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Exploratory data analysis (EDA) is a term for certain kinds of initial analysis and findings done with data sets, usually early on in an analytical process. Some experts describe it as “taking a peek” at the data to understand more about what it represents and how to apply it. Exploratory data analysis is often a precursor to other kinds of work with statistics and data.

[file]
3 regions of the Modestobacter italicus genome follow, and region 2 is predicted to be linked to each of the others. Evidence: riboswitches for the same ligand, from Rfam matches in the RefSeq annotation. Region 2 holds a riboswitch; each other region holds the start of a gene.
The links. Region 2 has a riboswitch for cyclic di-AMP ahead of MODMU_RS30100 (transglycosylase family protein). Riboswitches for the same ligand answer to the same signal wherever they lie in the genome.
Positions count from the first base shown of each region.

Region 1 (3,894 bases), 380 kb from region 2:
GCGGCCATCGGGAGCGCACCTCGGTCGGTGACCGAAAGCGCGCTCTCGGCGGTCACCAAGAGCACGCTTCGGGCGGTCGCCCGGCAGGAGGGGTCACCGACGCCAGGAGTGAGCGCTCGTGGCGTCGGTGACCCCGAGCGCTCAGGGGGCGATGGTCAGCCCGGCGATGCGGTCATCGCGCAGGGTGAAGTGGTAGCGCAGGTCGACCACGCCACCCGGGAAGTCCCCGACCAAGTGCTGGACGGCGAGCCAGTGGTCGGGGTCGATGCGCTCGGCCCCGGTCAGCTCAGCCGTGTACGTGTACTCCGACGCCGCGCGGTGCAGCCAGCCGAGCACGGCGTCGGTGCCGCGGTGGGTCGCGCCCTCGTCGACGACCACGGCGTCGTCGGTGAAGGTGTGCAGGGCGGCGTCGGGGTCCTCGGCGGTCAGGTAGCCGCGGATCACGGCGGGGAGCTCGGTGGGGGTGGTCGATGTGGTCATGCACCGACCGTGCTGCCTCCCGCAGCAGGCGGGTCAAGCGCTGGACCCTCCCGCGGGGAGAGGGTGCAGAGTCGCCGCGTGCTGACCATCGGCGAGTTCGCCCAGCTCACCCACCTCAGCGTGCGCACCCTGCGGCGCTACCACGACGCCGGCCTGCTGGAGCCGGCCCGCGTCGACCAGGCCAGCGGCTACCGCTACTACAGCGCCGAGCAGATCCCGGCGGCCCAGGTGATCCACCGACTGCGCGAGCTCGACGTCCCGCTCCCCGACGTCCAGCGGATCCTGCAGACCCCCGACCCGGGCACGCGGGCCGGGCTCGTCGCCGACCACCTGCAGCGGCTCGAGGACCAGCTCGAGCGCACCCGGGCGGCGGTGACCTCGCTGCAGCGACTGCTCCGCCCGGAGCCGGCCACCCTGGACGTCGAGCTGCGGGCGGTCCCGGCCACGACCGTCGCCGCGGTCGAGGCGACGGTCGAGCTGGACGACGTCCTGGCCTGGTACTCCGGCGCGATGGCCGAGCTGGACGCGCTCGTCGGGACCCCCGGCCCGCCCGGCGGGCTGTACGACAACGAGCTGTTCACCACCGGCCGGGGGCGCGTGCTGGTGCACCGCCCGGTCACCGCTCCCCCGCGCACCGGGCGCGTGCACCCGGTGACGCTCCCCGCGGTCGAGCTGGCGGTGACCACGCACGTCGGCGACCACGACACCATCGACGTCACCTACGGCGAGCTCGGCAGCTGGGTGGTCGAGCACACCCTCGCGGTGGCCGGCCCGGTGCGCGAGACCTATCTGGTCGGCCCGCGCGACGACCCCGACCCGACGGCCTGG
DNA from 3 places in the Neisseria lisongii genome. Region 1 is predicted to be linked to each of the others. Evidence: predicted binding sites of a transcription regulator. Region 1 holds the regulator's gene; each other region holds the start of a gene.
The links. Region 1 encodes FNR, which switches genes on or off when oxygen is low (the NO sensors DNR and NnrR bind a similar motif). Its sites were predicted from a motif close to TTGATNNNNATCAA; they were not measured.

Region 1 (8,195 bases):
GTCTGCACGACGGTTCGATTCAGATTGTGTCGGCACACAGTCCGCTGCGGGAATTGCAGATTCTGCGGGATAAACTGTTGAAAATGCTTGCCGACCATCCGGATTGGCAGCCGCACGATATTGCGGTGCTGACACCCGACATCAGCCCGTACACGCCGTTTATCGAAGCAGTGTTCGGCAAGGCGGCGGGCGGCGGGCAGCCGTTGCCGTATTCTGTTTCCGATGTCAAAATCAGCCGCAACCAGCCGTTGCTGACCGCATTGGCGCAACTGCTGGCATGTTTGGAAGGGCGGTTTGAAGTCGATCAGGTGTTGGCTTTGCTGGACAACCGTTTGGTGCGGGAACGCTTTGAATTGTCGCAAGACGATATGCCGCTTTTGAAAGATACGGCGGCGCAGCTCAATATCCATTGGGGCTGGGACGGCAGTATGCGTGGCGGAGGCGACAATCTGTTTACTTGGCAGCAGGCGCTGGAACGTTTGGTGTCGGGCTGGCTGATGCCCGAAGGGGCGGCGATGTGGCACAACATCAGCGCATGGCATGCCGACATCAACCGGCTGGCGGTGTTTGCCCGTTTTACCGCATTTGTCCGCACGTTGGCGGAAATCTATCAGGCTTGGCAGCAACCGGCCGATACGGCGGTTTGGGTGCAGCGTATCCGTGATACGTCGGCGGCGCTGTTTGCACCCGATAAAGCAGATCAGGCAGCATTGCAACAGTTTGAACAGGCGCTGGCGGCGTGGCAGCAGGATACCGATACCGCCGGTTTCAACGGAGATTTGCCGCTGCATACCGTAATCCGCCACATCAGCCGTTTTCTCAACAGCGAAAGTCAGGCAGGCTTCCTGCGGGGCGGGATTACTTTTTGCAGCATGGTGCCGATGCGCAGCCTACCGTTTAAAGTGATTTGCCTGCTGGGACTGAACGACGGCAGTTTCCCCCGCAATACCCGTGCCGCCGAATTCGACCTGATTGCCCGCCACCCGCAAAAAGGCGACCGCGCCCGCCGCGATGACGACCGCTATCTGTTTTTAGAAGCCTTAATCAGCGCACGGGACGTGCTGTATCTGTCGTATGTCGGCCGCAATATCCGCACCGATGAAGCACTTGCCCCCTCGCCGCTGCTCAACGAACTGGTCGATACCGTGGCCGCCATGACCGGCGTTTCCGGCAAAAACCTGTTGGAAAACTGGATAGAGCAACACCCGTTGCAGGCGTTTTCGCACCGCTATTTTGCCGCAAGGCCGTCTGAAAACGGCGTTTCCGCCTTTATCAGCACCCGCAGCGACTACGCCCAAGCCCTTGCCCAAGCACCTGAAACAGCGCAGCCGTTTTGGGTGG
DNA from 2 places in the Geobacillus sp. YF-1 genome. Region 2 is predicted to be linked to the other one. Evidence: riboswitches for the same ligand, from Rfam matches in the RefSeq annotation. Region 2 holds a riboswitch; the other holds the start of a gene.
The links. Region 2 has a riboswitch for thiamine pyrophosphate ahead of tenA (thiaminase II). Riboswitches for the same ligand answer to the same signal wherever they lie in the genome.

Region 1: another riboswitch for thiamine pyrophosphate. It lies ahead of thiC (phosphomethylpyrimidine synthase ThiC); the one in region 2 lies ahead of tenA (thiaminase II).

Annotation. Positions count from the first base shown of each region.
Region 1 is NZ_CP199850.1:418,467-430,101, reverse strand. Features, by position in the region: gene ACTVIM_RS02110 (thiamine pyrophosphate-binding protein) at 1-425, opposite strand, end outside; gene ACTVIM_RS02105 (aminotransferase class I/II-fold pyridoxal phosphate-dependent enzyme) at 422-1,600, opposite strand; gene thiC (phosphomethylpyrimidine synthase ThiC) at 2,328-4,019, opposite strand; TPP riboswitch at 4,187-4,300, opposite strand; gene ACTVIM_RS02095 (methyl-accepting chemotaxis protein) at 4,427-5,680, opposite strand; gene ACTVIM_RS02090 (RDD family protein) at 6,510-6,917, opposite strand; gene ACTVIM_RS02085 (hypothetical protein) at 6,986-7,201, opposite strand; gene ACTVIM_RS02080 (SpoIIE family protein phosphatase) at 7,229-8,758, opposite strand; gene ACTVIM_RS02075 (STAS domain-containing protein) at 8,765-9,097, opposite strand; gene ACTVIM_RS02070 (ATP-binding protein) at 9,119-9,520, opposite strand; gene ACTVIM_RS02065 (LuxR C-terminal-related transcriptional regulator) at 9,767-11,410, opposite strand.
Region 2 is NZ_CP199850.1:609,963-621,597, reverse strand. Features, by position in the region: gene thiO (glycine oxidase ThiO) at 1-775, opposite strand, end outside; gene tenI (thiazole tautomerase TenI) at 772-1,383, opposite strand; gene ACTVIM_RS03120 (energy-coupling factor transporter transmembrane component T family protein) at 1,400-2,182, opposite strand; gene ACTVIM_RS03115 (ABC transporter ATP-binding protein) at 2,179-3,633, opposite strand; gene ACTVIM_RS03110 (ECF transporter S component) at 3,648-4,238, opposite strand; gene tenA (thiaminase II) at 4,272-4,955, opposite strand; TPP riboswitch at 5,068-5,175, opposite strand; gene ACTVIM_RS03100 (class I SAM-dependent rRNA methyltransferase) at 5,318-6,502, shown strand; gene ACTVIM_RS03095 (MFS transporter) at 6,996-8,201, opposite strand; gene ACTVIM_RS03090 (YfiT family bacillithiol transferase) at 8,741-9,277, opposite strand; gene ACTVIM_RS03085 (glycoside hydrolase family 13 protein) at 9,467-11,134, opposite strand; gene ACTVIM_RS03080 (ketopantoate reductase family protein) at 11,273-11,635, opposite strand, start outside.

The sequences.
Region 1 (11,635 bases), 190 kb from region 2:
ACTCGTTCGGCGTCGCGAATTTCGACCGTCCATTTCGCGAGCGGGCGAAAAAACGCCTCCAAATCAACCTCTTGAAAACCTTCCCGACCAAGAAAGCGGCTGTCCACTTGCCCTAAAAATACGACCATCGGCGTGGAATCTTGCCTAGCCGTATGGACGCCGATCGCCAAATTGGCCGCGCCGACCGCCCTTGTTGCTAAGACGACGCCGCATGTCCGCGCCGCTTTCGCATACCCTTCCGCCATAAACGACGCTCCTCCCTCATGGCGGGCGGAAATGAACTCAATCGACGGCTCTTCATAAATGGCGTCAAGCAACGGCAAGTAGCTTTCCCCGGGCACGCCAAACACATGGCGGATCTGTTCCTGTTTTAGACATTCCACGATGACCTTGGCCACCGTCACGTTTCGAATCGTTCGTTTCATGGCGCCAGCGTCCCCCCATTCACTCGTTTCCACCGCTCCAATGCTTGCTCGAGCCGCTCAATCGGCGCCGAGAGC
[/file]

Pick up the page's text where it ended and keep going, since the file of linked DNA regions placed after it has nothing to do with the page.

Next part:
Professionals will often use various visual tools to do exploratory data analysis, for example, to test an intuitive hypothesis, and figure out in what ways data sets are similar or different. One excellent example is the use of a scatter plot graph – this simple bit of exploratory data analysis can show analysts whether there is a trend or major difference between two or more data sets, by making numbers, which are relatively hard for the human brain to analyze as a whole, into easy visuals. Block graphs and line graphs are other examples of this type of quick exploratory analysis. Those who are working with the data can expedite the process of figuring out what the data means, what it can be used for, and what conclusions can be drawn from it.